Are you thinking about buying a solar panel system for your home? If so, it’s time to learn about Net Energy Metering (NEM).

NEM is an energy buy-back program that helps homeowners using solar energy systems to reduce their monthly utility bills. Net metering policies vary from state to state, but many states have shared policies and practices. Homeowners with solar panels should stay informed about changes to NEM policies because they can affect how much money they make from their panels.

Although these policies are subject to change in the near future, this article provides a helpful overview to better understand how net energy metering can lower your utility bills and improve the value of your solar energy system.

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What Is Net Energy Metering (NEM)?

In most states with relevant policies, Net Energy Metering (NEM) is a utility billing technique that allows homeowners with renewable energy systems to sell their excess energy back to the grid and remove the financial difference from their monthly utility bill.

Country House with Solar Panels

Solar panels are the most common energy source used for net energy metering, but other sustainable energy generators like methane digesters and wind-power turbines are also eligible.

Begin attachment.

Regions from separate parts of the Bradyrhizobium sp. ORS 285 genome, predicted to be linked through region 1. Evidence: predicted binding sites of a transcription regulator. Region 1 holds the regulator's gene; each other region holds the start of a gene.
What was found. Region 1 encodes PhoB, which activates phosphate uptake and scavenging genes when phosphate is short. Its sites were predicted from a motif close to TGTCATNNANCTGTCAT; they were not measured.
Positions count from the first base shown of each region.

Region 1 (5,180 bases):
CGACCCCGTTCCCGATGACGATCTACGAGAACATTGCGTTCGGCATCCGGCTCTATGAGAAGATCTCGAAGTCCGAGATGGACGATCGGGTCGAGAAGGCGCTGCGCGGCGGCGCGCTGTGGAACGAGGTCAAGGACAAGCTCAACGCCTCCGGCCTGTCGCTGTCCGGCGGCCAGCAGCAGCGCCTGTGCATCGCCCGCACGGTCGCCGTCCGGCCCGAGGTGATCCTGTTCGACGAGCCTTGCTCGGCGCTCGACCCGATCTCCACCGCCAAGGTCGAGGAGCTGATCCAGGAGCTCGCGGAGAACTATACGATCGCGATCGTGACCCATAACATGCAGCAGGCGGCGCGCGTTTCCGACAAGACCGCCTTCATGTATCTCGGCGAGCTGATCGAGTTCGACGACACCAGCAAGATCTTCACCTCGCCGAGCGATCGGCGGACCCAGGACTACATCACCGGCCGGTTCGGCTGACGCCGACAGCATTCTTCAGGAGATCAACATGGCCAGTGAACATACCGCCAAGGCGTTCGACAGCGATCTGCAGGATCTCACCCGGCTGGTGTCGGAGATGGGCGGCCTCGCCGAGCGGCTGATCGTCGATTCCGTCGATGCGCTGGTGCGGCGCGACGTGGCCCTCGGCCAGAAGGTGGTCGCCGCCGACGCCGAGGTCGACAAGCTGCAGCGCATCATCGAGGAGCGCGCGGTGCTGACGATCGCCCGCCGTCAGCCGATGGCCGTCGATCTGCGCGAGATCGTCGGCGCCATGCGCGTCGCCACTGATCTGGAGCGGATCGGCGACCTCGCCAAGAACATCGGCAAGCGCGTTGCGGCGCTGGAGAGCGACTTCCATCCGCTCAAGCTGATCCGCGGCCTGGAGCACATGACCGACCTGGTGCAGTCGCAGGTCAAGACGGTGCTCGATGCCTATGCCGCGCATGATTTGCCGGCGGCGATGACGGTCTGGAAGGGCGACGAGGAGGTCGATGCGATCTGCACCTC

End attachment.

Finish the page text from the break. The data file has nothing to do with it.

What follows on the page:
The primary benefit of net metering is that it allows you to offset some, if not all, of your monthly energy costs with renewable energy. Utility companies also benefit from NEM because it helps them meet goals for sustainably produced energy.

NEM has also been shown to reduce waste that occurs in energy grids when transporting power from centralized sources.


How Does Net Energy Metering Work?

NEM policies require coordination between three key stakeholders:

  • State and Federal Governments
  • Local Energy Providers, and
  • Private Homeowners

As such, the mechanics of NEM billing may vary. The utility company tracks the most common net energy metering arrangements through your home’s existing energy meter (in some cases, it may need to be updated.)

When your system produces more energy than it consumes, it is sold to the utility company. The utility company then compensates you with credits applied to your home’s energy consumption when your renewable system isn’t active. For example, on cloudy days, your solar panels won’t produce as much energy and your home will need to draw power from the grid.

California House with Solar Panels

At the end of an annual billing cycle, the utility company reconciles the difference between energy provided from your home and energy consumed by your home and charges you for the net difference.

Sometimes, your home will have sold more energy than it’s bought, and you’ll be compensated for the surplus.

Buy-All, Sell-All Metering (BASA)

Buy-All, Sell-All metering is a wholesale net metering model.

The structure of this arrangement is similar to other net metering arrangements, but the energy buy-back rate is different. Instead of only buying excess energy, the utility company buys all of the system’s generated energy at a reduced wholesale rate.

Then, they redistribute the energy and charge participating solar homes the retail rate minus the amount of energy they sold to the company.